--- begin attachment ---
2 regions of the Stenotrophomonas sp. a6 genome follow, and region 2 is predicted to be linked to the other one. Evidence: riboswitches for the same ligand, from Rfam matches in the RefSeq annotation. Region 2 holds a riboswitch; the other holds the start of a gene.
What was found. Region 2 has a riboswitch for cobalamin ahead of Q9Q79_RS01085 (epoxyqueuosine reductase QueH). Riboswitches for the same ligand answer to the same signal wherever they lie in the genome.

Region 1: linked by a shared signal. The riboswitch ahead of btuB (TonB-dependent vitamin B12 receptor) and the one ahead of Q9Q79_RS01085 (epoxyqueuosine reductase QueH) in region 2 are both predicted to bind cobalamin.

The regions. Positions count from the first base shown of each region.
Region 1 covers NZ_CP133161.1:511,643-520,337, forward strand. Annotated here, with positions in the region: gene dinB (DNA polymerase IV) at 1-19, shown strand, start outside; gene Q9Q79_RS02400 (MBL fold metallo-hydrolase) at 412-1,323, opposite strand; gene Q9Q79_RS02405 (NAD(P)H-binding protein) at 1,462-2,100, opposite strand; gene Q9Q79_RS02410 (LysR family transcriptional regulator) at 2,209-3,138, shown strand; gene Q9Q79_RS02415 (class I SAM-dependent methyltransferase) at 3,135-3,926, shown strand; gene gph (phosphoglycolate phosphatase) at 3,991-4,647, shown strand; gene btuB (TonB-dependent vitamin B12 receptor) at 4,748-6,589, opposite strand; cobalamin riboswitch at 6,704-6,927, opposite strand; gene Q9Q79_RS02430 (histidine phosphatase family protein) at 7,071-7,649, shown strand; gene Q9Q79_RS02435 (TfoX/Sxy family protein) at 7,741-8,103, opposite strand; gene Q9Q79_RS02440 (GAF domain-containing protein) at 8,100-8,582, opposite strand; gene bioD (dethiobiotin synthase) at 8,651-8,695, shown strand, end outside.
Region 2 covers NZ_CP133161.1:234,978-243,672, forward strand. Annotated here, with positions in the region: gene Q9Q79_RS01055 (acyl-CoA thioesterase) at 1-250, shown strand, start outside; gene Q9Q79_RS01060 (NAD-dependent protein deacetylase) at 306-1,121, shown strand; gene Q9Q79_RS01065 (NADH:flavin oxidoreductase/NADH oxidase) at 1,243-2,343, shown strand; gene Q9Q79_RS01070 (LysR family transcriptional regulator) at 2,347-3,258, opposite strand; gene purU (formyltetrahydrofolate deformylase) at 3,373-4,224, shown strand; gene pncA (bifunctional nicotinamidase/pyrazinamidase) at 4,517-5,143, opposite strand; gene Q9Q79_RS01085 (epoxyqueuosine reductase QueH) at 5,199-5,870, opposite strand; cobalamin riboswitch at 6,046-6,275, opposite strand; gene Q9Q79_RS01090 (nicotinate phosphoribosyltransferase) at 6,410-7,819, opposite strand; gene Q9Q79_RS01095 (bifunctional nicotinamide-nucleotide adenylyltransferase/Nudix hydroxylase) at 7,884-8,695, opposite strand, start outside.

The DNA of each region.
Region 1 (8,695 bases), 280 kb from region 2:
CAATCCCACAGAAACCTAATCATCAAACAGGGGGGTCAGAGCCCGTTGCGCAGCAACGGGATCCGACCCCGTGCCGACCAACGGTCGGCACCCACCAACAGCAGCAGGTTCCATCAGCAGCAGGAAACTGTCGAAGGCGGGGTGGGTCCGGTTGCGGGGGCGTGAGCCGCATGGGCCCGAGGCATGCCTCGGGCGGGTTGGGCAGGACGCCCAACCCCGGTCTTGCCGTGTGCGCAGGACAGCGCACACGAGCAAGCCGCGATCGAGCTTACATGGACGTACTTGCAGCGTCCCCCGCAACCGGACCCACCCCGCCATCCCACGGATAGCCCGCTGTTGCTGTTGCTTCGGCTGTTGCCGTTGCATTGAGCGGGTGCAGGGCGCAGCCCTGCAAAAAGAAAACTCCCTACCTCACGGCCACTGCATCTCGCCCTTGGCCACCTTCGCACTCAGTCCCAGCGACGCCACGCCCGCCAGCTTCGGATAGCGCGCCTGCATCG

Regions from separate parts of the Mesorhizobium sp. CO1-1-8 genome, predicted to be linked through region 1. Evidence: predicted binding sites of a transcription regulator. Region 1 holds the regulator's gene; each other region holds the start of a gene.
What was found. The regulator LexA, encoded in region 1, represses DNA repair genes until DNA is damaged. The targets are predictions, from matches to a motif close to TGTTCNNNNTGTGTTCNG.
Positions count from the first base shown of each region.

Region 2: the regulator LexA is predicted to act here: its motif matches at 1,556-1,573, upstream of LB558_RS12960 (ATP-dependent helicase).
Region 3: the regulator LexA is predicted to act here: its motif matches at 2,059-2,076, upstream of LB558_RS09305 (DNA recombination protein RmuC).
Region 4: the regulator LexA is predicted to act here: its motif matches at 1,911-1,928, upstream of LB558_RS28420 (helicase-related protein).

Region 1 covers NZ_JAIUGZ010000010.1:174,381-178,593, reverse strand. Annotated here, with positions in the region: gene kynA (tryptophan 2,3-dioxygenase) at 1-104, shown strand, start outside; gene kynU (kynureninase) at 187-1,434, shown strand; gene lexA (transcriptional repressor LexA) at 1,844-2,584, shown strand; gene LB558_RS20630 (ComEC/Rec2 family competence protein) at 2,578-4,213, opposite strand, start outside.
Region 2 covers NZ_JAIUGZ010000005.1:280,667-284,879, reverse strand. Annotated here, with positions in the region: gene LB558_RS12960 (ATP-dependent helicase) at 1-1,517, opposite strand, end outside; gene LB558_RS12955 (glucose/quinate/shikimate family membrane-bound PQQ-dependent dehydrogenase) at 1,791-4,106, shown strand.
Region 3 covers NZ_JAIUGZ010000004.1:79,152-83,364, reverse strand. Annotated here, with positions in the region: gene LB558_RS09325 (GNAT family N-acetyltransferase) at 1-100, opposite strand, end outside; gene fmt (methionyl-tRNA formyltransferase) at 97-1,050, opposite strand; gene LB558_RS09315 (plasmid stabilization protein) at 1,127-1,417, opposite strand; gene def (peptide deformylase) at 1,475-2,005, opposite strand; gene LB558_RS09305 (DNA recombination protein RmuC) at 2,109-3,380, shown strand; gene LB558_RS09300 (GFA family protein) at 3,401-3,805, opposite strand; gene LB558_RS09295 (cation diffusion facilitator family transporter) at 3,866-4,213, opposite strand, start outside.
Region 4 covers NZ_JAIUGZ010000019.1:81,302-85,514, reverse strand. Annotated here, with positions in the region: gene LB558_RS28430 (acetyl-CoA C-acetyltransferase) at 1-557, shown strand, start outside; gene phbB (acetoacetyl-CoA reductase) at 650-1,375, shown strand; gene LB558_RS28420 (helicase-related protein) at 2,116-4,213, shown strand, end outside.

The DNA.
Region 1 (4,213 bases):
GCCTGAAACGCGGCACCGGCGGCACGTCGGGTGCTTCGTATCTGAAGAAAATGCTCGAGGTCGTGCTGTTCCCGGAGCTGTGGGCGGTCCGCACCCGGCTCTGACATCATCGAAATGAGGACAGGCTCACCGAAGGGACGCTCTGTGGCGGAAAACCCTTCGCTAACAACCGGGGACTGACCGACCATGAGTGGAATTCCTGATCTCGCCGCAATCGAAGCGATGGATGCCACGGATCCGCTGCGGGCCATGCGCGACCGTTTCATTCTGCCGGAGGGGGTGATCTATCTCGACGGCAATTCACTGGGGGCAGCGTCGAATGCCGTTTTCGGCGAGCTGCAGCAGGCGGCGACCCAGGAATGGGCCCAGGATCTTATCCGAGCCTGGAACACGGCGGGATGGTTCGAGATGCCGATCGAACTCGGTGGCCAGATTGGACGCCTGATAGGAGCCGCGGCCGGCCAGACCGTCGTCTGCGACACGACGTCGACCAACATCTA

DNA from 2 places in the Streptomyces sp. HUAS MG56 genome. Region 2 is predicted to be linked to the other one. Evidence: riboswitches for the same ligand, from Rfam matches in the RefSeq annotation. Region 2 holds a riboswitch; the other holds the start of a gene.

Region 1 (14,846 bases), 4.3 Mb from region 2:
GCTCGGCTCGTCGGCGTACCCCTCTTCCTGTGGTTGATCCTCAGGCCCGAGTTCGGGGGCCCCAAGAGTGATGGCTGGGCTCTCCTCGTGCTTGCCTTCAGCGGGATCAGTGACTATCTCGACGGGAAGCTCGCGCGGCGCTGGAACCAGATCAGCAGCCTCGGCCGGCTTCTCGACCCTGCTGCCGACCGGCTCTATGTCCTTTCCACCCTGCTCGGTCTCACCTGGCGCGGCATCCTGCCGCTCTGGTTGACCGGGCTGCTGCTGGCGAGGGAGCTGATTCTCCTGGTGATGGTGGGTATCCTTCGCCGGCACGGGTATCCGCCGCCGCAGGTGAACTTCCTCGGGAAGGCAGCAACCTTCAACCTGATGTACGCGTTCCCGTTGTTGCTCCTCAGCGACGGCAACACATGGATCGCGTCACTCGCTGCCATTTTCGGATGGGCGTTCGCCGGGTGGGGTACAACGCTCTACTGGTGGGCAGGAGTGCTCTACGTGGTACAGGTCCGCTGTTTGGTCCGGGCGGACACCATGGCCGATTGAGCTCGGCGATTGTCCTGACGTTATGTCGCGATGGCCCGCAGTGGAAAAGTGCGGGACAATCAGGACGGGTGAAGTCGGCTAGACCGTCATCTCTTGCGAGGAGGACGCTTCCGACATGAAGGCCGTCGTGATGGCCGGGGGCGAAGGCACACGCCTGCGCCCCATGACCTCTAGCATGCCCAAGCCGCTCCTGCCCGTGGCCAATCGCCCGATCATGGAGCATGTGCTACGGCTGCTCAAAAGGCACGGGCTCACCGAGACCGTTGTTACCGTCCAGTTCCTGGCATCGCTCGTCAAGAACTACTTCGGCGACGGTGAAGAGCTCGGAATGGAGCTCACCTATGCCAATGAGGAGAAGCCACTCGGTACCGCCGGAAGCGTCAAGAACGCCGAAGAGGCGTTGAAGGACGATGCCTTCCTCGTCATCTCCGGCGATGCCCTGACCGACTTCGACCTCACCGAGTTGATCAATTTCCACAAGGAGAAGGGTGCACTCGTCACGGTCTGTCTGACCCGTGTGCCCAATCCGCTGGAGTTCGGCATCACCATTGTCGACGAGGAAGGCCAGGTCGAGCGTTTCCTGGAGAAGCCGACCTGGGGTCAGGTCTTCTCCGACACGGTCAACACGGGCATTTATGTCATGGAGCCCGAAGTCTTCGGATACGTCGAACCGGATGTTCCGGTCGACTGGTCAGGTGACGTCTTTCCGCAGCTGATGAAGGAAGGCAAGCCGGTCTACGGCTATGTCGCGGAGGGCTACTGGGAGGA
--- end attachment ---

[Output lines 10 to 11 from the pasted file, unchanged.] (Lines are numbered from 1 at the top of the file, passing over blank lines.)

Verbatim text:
Regions from separate parts of the Mesorhizobium sp. CO1-1-8 genome, predicted to be linked through region 1. Evidence: predicted binding sites of a transcription regulator. Region 1 holds the regulator's gene; each other region holds the start of a gene.
What was found. The regulator LexA, encoded in region 1, represses DNA repair genes until DNA is damaged. The targets are predictions, from matches to a motif close to TGTTCNNNNTGTGTTCNG.